Lectio Divina (“Divine Reading”) is an ancient method of prayerfully and contemplatively reading the Scriptures. The content of this article is available as a PDF handout for individuals and churches.
Find a quiet place. Say “Glory to the Father, and to the Son, and to the Holy Spirit.” Then, recite the Creed.
Ask God, “Open my eyes to see wondrous things in your word,” and begin to:
1. Read (especially out loud)
E.g., Read Luke 10:38–42 out loud.
2. Meditate (actively wrestle with the text)
Use a pen to underline key words and phrases, take notes in the margin, and write down questions. E.g., on Luke 10:38–42,
What are the ways in which we “sit at the Lord’s feet and listen to what he says” today? What is “distracting” me from paying attention to the person and words of Jesus? What am I “worried and troubled” about? Am I focused on the “one thing that is needed”?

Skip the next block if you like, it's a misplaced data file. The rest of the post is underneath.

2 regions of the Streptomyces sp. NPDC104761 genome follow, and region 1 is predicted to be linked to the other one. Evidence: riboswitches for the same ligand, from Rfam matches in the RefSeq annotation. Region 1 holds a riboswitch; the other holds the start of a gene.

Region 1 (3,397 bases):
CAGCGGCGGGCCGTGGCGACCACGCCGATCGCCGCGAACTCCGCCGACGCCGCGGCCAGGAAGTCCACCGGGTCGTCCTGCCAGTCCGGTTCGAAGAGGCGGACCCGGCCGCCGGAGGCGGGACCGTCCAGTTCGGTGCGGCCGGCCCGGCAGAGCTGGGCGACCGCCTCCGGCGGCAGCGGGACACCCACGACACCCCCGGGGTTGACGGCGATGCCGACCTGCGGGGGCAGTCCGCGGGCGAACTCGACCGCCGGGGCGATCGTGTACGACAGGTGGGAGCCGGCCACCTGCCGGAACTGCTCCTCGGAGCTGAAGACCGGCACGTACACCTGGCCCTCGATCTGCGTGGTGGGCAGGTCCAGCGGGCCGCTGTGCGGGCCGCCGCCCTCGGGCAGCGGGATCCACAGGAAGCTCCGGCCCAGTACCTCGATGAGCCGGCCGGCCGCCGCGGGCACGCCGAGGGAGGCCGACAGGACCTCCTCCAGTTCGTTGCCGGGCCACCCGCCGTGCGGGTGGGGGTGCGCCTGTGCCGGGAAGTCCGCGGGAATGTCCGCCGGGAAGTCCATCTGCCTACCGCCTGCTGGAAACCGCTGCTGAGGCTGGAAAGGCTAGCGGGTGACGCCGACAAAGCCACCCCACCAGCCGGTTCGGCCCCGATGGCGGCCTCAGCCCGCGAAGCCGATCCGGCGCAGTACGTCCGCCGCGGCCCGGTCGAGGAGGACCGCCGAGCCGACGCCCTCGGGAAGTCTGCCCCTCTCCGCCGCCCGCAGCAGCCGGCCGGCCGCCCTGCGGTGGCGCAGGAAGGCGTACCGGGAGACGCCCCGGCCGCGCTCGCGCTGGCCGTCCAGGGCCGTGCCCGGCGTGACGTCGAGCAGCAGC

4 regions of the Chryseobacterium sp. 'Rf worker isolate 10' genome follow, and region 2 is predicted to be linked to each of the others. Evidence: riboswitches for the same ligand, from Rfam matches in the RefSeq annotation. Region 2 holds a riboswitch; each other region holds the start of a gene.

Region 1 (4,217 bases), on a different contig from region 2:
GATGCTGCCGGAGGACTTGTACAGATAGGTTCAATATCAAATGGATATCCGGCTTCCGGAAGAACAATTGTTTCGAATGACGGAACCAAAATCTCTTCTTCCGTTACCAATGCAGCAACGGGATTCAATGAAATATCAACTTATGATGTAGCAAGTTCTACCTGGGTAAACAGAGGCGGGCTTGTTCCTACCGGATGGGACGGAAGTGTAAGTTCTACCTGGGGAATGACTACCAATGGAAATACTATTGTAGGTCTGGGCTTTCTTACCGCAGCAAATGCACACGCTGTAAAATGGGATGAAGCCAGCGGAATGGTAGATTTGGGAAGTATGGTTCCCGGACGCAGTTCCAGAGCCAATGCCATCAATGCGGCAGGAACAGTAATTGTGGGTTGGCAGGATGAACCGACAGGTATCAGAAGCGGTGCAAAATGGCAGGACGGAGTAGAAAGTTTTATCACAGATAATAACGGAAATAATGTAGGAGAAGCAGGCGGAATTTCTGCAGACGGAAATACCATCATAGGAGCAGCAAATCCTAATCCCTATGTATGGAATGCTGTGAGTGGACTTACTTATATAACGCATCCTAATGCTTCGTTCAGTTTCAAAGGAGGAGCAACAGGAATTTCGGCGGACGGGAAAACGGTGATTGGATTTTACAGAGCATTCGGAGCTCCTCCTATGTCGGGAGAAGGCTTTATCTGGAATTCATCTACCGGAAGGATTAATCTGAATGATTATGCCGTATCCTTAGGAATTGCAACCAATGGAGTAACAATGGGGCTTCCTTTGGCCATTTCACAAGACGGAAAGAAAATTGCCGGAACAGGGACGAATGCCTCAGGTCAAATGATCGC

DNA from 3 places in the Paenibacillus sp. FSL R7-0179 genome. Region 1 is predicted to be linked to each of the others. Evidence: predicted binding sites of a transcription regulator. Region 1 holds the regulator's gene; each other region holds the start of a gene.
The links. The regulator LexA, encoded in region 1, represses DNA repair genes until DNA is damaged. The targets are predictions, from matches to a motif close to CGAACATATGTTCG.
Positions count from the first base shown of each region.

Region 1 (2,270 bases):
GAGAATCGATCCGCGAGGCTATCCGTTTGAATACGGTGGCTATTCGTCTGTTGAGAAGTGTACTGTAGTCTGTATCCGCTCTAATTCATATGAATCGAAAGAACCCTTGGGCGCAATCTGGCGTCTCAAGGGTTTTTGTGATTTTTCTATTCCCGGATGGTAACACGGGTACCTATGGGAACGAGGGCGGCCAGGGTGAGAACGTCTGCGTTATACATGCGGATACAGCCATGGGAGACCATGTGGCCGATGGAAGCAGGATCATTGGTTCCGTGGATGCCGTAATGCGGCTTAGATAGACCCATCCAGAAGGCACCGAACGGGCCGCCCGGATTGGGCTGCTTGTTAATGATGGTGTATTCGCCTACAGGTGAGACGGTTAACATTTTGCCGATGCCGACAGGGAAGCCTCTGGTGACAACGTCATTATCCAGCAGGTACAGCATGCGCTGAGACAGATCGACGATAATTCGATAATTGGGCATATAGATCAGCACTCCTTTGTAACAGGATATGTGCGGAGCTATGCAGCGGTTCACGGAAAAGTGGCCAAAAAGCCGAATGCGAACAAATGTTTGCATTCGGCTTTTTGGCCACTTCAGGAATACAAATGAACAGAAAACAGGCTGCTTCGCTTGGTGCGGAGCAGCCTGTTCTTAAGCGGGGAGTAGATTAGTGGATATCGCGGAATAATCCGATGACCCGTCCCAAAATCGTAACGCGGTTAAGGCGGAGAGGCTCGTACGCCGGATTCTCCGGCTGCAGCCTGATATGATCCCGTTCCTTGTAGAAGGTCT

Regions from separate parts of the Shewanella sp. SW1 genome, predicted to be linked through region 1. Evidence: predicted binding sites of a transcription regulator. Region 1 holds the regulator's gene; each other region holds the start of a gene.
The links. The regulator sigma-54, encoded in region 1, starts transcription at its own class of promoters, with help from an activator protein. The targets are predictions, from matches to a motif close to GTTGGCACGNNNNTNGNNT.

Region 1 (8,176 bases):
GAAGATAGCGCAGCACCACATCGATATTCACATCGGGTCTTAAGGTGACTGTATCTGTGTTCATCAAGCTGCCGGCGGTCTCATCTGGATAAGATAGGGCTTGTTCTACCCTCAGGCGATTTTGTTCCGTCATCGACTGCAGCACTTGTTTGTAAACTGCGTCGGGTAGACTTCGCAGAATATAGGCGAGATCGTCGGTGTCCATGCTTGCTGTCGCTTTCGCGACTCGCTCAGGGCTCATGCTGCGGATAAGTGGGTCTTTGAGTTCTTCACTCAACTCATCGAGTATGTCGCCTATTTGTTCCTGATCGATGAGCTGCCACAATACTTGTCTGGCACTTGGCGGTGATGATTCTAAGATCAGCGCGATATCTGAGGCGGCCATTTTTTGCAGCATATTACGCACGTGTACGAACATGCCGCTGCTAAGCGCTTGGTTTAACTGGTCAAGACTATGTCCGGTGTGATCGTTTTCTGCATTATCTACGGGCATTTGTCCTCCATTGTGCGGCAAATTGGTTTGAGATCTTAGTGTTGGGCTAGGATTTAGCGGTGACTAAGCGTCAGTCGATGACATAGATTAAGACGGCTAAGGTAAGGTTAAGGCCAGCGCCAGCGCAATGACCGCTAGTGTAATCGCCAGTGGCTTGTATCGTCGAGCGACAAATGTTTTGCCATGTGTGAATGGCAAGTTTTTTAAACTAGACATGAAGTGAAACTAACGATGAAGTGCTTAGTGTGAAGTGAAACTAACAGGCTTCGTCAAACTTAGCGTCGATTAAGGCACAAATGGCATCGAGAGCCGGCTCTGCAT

3. Pray (talk to God about what you read)
Use the Lord’s Prayer to guide your prayers, and/or consider the acronym ACTS: Adoration, Confession, Thanksgiving, Supplication (making requests). E.g., from Luke 10:38–42,
- Adoration: “Lord, you are worthy of my time and attention because …”
- Confession: “Jesus, I’m sorry that I have been distracted by …”
- Thanksgiving: “Lord, thank you for giving me …”
- Supplication: “Lord, help me/my family/my church to …”
4. Contemplate (silently reflect and rest in God’s presence)
“Be still, and know that I am God” (Ps. 46:10).
Then, go joyfully to your work, singing a hymn, and remembering whose name you bear through baptism.
PDF handout: “Lectio Divina: A Method for Daily Devotions.”
See also the sermon: “Sitting and Listening to Jesus: Lectio Divina (Luke 10:38–42).”